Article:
China Declares 'People's War' On COVID-19 — Including Reporting Family And Friends
AUDIE CORNISH, HOST:
In China today, a huge jump in cases of a new illness due to a new method of counting. China revised the number of confirmed COVID-19 cases to include some 15,000 people who had not tested positive for coronavirus but had been diagnosed by doctors.
MARY LOUISE KELLY, HOST:
Authorities are also increasingly resorting to high-tech surveillance measures to track people's movement, and China's leader, Xi Jinping, has declared a grassroots people's war against the virus. Well, with us to take stock of all of these developments is NPR's Emily Feng. She's in Shanghai today. Hi, Emily.
EMILY FENG, BYLINE: Hi, Mary Louise.
KELLY: So I'm fascinated by these surveillance measures that China is using. How - what are some of the ways that they are trying to track people's movements and try to contain the outbreak?
FENG: Any of the ways they have on hand. They're doing everything from tracking license plate numbers across provinces to searching train manifests and airplane manifests for people who are passing through the epicenter of the virus. As you mentioned, today, I'm in Shanghai, and I've had to fill out this app with my personal details and my travel history for the last two weeks just to leave the train station and the airport. Mostly, though, these surveillance methods you've mentioned are really low tech. It's local officials who now guard every village and apartment entrance, including mine, asking people where they're coming from, taking their body temperature.
China's vice premier Sun Chunlan just visited Hubei Province, the epicenter of the outbreak. She described this approach.
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SUN CHUNLAN: (Non-English language spoken).
FENG: She's saying, "Hubei and Wuhan must not delay in taking decisive measures to identify all suspected and confirmed cases without compromise and ensure all those who must be rounded up are rounded up" - pretty striking language.
FENG: She's basically encouraging there for people to report anyone around them for mass quarantine. That's unsavory behavior, and so officials in many places are offering bounties to do so. The most lucrative one I found is in a city not far from Beijing. They're giving up to $300 to report anyone who's traveled from Wuhan to that city. Another neighborhood that I visited about two weeks ago says they'll give about $80 to anyone who reports someone with a fever.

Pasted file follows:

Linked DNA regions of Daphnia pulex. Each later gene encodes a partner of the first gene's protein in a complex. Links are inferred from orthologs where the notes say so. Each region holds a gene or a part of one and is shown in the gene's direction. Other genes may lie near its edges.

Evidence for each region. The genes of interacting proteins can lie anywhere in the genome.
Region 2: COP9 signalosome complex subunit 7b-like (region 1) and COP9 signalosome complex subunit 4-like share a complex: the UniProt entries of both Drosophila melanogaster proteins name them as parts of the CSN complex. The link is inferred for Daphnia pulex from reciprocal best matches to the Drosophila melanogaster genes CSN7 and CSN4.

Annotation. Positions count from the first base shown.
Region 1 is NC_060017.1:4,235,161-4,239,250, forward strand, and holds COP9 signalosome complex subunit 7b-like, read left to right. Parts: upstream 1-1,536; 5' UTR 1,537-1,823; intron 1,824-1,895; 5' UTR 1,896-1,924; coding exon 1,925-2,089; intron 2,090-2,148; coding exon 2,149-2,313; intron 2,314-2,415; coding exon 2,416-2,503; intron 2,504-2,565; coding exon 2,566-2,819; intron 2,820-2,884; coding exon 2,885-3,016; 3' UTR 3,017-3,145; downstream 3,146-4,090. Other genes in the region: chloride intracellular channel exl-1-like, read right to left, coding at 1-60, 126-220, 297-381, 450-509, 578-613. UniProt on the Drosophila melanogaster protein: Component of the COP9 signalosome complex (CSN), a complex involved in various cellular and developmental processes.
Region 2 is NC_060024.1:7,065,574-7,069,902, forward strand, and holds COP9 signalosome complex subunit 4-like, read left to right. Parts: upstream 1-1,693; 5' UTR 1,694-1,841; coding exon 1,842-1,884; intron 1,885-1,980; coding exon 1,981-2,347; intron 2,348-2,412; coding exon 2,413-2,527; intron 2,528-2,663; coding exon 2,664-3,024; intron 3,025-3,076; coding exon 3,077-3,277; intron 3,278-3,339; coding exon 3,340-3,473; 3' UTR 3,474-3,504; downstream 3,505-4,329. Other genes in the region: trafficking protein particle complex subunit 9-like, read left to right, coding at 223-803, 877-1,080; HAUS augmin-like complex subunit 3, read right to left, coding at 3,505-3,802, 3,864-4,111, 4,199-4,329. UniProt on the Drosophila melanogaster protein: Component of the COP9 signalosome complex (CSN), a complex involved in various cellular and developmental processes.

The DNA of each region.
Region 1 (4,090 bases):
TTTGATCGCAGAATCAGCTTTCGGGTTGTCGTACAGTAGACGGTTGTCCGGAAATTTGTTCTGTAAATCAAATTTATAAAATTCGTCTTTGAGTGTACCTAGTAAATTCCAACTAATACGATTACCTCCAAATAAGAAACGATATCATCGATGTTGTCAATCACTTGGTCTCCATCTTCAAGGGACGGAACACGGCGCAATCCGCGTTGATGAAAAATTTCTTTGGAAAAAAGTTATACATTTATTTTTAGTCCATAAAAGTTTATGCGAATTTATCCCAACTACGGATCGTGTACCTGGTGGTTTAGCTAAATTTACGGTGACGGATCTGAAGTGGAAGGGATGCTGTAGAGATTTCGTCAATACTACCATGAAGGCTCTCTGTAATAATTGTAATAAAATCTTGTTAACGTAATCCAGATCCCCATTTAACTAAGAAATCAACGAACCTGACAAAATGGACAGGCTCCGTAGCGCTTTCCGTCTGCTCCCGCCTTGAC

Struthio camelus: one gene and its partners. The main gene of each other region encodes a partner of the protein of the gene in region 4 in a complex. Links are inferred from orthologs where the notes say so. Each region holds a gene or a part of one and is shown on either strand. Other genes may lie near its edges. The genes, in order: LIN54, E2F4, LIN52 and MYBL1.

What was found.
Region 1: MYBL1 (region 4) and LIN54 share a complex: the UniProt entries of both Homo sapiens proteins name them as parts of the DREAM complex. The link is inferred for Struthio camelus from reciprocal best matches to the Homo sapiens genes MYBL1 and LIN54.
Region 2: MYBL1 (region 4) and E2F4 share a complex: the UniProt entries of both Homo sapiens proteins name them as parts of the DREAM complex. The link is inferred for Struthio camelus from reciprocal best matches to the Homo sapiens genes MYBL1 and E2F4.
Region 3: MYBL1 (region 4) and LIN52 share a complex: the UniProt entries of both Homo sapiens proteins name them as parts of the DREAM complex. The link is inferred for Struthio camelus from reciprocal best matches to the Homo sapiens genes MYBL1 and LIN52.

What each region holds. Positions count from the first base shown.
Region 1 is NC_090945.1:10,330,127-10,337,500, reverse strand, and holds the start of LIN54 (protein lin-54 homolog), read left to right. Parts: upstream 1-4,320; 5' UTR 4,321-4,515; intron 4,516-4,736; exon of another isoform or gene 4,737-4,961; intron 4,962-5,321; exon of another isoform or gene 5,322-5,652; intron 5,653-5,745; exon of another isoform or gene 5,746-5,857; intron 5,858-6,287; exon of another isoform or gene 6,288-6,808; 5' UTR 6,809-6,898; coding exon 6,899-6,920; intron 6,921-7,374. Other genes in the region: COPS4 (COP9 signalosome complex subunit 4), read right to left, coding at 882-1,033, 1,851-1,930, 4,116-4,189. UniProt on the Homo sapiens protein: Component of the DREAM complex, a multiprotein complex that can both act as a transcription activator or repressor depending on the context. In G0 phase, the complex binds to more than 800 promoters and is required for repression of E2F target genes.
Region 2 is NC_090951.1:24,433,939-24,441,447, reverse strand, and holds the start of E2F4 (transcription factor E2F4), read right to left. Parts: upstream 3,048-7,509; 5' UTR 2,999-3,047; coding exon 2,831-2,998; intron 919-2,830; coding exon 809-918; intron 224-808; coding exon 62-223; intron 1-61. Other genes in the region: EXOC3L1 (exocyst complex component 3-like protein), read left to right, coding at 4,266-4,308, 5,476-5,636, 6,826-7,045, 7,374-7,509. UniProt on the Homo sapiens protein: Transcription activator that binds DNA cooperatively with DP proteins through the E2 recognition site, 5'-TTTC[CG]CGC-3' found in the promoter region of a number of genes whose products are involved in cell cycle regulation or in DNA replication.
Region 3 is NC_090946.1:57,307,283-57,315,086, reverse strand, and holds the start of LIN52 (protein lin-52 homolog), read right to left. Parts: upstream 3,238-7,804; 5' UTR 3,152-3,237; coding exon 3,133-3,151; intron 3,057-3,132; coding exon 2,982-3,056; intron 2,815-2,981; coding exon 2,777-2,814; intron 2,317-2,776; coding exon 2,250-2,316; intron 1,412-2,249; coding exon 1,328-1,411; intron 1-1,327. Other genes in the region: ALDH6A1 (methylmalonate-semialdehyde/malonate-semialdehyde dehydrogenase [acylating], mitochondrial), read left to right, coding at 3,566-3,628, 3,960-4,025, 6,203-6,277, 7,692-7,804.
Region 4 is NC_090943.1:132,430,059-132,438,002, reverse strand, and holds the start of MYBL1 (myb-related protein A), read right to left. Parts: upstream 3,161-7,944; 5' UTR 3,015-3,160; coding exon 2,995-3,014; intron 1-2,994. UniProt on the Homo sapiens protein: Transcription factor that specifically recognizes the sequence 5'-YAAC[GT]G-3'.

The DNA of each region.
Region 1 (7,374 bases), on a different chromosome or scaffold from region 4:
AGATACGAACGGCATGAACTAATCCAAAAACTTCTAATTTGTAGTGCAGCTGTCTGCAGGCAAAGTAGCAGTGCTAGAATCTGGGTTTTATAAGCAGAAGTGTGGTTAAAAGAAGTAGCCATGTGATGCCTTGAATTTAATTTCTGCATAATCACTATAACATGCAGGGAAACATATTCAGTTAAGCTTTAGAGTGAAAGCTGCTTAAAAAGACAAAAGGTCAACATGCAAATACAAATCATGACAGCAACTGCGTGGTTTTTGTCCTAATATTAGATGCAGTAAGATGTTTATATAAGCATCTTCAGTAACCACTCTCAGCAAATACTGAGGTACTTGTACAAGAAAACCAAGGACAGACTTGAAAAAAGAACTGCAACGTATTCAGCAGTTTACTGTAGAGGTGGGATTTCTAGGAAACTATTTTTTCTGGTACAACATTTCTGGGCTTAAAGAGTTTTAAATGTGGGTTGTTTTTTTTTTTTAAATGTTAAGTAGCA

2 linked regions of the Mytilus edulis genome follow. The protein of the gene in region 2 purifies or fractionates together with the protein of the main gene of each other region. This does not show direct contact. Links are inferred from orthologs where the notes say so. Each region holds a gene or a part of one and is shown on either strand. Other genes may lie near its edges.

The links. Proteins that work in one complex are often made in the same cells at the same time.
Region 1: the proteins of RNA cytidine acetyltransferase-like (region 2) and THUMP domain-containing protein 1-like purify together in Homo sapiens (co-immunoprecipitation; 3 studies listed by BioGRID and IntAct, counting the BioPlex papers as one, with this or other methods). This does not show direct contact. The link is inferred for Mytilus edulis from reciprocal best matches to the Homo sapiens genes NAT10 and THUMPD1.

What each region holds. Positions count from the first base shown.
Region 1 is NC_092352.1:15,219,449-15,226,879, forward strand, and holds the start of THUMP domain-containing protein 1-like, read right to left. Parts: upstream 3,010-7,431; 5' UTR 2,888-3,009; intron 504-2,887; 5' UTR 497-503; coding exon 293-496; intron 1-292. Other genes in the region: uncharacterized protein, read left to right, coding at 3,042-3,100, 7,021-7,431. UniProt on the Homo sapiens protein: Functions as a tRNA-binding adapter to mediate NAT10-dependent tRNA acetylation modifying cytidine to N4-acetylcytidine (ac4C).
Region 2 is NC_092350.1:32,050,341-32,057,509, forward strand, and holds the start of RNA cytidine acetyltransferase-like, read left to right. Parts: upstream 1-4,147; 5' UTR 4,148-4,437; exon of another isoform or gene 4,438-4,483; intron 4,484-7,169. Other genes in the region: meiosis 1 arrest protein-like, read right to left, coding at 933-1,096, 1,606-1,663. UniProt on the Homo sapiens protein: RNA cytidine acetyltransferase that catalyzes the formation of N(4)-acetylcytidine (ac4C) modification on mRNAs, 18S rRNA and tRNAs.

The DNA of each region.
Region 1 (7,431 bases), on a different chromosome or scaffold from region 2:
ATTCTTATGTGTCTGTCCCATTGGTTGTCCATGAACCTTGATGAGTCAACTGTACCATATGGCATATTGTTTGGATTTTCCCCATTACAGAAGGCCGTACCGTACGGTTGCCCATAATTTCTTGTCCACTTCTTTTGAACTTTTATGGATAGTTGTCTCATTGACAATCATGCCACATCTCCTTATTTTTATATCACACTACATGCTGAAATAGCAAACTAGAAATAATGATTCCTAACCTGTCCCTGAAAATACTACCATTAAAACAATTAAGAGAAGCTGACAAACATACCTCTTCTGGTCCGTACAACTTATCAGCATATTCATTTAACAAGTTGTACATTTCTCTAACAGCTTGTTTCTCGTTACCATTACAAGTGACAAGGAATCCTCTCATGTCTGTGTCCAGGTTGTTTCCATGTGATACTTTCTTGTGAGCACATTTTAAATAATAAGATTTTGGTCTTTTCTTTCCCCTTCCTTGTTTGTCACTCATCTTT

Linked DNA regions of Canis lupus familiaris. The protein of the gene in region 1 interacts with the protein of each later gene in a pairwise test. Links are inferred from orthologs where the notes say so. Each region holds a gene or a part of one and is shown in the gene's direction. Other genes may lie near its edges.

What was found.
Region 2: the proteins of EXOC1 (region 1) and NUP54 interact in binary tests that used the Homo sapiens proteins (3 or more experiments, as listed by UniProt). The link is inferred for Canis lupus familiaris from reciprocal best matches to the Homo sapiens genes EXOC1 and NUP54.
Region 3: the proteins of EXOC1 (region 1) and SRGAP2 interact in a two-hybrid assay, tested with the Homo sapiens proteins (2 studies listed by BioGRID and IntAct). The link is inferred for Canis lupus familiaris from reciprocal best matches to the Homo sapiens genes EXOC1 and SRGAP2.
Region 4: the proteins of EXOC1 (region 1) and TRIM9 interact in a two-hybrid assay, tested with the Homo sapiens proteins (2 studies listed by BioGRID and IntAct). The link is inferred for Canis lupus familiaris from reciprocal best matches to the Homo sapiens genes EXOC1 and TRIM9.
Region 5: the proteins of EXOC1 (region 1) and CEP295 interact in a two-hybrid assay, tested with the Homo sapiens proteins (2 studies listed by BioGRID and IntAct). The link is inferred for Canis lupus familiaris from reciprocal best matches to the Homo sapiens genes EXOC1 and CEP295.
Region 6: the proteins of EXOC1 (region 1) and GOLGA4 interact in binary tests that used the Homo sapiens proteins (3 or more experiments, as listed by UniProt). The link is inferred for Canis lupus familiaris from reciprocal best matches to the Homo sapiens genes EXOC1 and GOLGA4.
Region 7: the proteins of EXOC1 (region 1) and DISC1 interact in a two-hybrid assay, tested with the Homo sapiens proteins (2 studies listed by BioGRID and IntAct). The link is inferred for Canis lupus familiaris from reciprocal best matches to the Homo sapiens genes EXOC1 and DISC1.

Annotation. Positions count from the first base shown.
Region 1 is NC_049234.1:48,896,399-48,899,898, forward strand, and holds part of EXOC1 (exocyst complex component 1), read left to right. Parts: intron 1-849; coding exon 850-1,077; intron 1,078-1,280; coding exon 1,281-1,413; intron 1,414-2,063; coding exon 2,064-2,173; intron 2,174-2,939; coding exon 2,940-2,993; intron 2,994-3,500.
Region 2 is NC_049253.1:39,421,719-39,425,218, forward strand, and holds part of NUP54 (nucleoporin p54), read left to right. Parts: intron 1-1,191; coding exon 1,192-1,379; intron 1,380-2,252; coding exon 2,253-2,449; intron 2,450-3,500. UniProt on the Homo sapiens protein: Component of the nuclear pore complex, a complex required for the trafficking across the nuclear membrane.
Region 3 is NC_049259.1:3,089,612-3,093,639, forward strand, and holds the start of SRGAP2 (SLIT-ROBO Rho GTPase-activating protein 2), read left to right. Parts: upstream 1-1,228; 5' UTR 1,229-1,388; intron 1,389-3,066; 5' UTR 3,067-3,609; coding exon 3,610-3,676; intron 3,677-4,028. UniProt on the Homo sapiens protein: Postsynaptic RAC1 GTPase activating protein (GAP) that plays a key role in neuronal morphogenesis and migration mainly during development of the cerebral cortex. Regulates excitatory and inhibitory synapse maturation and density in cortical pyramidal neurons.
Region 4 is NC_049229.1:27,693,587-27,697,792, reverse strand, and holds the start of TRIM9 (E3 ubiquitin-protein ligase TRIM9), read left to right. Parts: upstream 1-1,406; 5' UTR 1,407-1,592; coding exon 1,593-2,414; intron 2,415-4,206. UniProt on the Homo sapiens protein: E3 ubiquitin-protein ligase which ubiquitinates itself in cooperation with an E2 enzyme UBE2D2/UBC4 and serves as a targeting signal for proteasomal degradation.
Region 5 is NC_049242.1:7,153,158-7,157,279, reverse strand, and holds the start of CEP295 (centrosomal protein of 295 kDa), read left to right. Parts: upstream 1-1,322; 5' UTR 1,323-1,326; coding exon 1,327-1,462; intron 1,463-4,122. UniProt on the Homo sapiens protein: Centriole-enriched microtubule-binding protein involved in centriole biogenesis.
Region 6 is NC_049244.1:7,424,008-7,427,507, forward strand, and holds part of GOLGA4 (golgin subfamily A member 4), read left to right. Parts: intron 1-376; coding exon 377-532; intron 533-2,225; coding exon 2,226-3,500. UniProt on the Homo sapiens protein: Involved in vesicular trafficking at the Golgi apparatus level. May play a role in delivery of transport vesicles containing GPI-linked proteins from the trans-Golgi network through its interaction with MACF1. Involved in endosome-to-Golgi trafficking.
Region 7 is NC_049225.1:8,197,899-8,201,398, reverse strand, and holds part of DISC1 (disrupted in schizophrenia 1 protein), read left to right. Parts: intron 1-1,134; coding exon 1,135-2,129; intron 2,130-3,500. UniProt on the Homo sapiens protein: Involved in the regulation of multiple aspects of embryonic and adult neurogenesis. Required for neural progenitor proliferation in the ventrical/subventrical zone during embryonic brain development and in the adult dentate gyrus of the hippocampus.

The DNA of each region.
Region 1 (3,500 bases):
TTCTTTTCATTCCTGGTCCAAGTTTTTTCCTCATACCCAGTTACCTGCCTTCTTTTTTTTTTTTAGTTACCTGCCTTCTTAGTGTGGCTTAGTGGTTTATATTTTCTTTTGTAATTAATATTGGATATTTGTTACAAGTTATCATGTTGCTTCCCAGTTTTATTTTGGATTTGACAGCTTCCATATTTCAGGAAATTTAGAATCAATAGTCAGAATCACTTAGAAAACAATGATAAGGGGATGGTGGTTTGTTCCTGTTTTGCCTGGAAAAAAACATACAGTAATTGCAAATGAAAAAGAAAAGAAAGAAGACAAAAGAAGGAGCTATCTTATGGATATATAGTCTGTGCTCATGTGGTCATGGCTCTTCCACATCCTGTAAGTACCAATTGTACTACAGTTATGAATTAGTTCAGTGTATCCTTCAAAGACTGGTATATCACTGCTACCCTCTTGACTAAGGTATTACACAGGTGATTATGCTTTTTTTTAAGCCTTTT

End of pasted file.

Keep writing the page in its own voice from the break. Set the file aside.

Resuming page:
KELLY: Wow. So how does this tie in with the other thing I mentioned, which is Xi Jinping calling efforts to contain the virus a people's war?
FENG: That's a phrase that's actually used quite often. It comes from Chairman Mao Zedong. It was actually used first as a euphemism for guerrilla warfare. Jude Blanchette studies language like this. He's the Freeman Chair of China studies at the Washington think tank CSIS. And he says over the decades, this kind of language has become central to the Chinese Communist Party. It's a way to mobilize grassroots efforts to tackle big problems.
JUDE BLANCHETTE: Since Xi Jinping sort of kicked the system into gear, it has swung wildly into this overreaction, hypermobilization of every element of the system, existing within a political bureaucratic system that is prone to opacity, to shifting responsibility, prone to stifling independent and dissenting voices.
FENG: So first, you saw this initial delay in officials responding to the virus; now you see Xi Jinping calling on every person in Chinese civilization to take responsibility and keep watch over one another.
KELLY: Keep watch, but also, as you as you mentioned, snitch on each other. This is neighbors being encouraged to tell on neighbors, even family members being urged to snitch on family members. Is it successful? Is there any way of measuring whether this works?
FENG: There's no public statistics on how many cases have been reported, but certainly, the idea of forcing people into these mass quarantine centers without accurate screening measures is not a good idea, according to epidemiologists, because you're mixing healthy people with potentially unhealthy infected people, and that leads to further infections.
We've also seen massive discrimination against people with ID papers from the epicenter of the outbreak, even if they haven't been there in the last two months. And today, of course, we've seen this massive jump in numbers, despite all these efforts, simply because officials are now trying to recategorize how they measure the outbreak.
KELLY: NPR's Emily Feng reporting today from Shanghai. Thank you, Emily.
FENG: Thanks, Mary Louise
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